Los Angeles County Department of Public Health | Los Angeles County COVID-19 Update: 1,022 New Cases, 16 Deaths 9/2/2020
County officials provide updates, and answer questions regarding the COVID-19 pandemic for September 2nd, 2020.
The Los Angeles County Department of Public Health (Public Health), in consultation with the Board of Supervisors, has revised the Health Officer Order to allow for limited, on-campus operation for schools in L.A. County, as well as limited in-door operations of Hair Salons and Barbershops.
Beginning Monday, September 14, schools K-12 may offer in-school services for small cohorts of students with Individualized Education Plans (IEP), students requiring instruction for English as a Second Language (ESL) or students needing assessments or specialized in-school services, as long as the school is able to fully implement the Health Officer’s re-opening protocols.
Public Health will not be opening the waiver program for instruction of students in grades TK-6 as the department monitors the implementation of this effort to safely get students needing specialized in-school services back to school.
Hair salons and barbershops can re-open for indoor services at 25% occupancy provided they are in full compliance with the Health Officer’s protocols. The Order encourages these businesses to continue outdoor operations when possible, and to offer in-door operations for those services that cannot be provided outdoors. This Order is in effect beginning immediately.
All other current restrictions remain unchanged at this time.
“I want to extend my sincere sympathy to all our L.A. County residents that are grieving the loss of a family member, friend, co-worker or loved one. Your loss is not unnoticed, and we keep you in our hearts during these days of sadness,” said Barbara Ferrer, PhD, MPH, MEd, Director of Public Health. “Right now, a cautious and titrated reopening – with close monitoring of what happens to our data in the weeks to follow – is needed to ensure we are not experiencing significant spikes in cases, hospitalizations and deaths, as we saw in July after re-openings and holidays. As we slowly reopen sectors, we will watch closely how it is impacting community transmission. The longer our county’s 7-day average case rate remains above 7, as determined by the State, the longer we will remain in the State’s most restrictive Tier. In addition, once both our 7-day average case rate and 7-day average positivity percentage meet the criteria for Tier 2, they must stay there for at least two weeks before we can be moved to the next less restrictive Tier.”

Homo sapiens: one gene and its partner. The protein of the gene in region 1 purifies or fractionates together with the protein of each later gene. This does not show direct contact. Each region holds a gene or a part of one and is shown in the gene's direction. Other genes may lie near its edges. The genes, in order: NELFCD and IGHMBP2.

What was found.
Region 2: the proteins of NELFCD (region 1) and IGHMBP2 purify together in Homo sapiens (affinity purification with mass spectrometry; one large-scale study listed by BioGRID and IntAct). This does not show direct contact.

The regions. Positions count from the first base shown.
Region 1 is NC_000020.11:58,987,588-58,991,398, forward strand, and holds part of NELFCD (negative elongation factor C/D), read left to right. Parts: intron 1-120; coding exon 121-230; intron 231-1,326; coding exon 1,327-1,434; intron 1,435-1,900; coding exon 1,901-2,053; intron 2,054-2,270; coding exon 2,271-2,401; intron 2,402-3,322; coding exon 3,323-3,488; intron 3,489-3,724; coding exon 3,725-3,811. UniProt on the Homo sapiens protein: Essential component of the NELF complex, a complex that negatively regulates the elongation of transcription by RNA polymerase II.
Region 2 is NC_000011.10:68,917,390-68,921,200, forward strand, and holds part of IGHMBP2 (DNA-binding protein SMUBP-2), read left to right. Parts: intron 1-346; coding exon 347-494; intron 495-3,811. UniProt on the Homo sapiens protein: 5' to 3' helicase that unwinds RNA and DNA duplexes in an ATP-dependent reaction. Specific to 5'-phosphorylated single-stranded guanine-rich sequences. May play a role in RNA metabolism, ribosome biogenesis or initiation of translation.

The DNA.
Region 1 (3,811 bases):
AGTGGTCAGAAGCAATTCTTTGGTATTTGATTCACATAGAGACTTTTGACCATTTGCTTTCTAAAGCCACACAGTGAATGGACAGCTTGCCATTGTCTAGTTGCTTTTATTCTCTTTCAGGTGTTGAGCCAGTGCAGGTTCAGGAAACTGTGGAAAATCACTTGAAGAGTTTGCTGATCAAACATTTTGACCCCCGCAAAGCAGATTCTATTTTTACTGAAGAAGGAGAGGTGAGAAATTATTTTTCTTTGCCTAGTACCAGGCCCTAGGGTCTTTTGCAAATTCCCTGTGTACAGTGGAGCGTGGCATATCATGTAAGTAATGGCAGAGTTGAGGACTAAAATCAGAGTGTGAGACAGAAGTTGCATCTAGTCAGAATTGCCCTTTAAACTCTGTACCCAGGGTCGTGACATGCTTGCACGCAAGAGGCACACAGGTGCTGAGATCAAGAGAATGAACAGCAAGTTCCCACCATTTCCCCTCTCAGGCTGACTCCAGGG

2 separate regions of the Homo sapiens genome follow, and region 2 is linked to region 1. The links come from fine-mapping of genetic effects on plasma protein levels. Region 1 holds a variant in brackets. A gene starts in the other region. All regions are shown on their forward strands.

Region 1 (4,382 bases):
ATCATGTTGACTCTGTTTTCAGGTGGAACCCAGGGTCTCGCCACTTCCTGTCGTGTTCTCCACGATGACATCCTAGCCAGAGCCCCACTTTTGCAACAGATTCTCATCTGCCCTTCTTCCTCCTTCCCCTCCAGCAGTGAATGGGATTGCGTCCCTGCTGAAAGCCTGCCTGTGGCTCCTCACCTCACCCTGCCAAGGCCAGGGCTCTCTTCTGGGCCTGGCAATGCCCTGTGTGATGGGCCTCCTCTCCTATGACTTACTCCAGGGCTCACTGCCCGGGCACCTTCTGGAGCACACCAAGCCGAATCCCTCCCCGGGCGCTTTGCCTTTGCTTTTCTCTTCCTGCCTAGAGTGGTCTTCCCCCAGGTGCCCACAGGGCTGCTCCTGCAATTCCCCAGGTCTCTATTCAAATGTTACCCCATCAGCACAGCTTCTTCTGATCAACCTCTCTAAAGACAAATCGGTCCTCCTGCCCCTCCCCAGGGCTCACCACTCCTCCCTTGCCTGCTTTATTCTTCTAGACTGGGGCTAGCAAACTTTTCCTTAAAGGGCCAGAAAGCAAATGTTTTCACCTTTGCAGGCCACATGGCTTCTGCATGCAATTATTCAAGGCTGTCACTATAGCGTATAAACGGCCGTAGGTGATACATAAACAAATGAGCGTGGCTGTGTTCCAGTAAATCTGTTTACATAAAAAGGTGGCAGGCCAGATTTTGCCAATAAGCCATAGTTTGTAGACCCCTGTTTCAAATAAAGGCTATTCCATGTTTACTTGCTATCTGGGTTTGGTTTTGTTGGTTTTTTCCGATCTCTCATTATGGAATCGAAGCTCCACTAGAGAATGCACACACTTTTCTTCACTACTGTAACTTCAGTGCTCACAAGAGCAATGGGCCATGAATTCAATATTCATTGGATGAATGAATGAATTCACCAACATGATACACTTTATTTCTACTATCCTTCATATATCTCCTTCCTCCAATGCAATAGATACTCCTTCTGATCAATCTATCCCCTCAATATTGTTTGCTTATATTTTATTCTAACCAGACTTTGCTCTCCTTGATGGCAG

Today, Public Health has confirmed 51 new deaths and 1,457 new cases of confirmed COVID-19. This brings the cumulative number of positive cases of COVID-19 across all areas of L.A. County to 243,935, and a total of 5,878 deaths. There are currently 1,048 hospitalized, of which 31% are confirmed cases in the ICU. Upon further investigation, 43 cases and two deaths reported earlier were not L.A. County residents.
Of the 50 new deaths reported today (excluding Long Beach and Pasadena), 22 people that passed away were over the age of 80, 15 people who died were between the ages of 65 and 79 years old, eight people who died were between the ages of 50 and 64 years old, three people that passed away were between the ages of 30 and 49 years old and two people that passed away were between the ages of 18 and 29 years old. Thirty-four people had underlying health conditions including 17 people that passed away were over the age of 80, 10 people who died were between the ages of 65 and 79 years old, six people who died were between the ages of 50 and 64 years old and one person that passed away was between the ages of 30 and 49 years old.
Ninety-two percent of the people who died from COVID-19 had underlying health conditions. Of those who died, information about race and ethnicity is available for 5,535 people (99 percent of the cases reported by Public Health); 51% of deaths occurred among Latino/Latinx residents, 23% among White residents, 15% among Asian residents, 10% among African American/Black residents, less than 1% among Native Hawaiian/Pacific Islander residents and 1% among residents identifying with other races.
Testing results are available for 2,317,851 individuals with 10% of all people testing positive. At the outset of the pandemic, Public Health had grave concerns for people experiencing homelessness as this population was unable to just “stay at home” as we advised everyone to do in March. However, the data that we are seeing up to this point show these fears have not come to fruition. As of August 27th, 19,715 people experiencing homelessness have been tested (with 28,502 tests) with 1.87% positivity rate. As of last week, there have been 1,589 cases among people experiencing homelessness and 160 cases among people who work at shelters.
Since March, 448 people who were experiencing homelessness have been referred for isolation and 1,040 people have been referred for quarantine. There were early spikes in cases in April and May due to an outbreak at a large shelter and due to wider testing in shelters. Since then, the number has remained fairly stable. Tragically, we have seen deaths among both people who were experiencing homelessness as well as people who were working in shelters. To date, 41 people who were experiencing homelessness and 2 people who were working in shelters have passed away from COVID-19. And, in the last month, 15 people passed away, which may be related to the spikes in cases we saw across our county in the month of July.
The Reopening Protocols, COVID-19 Surveillance Interactive Dashboard, Roadmap to Recovery, Recovery Dashboard, and additional things you can do to protect yourself, your family and your community are on the Public Health website, www.publichealth.lacounty.gov.(c) 2020 SCVTV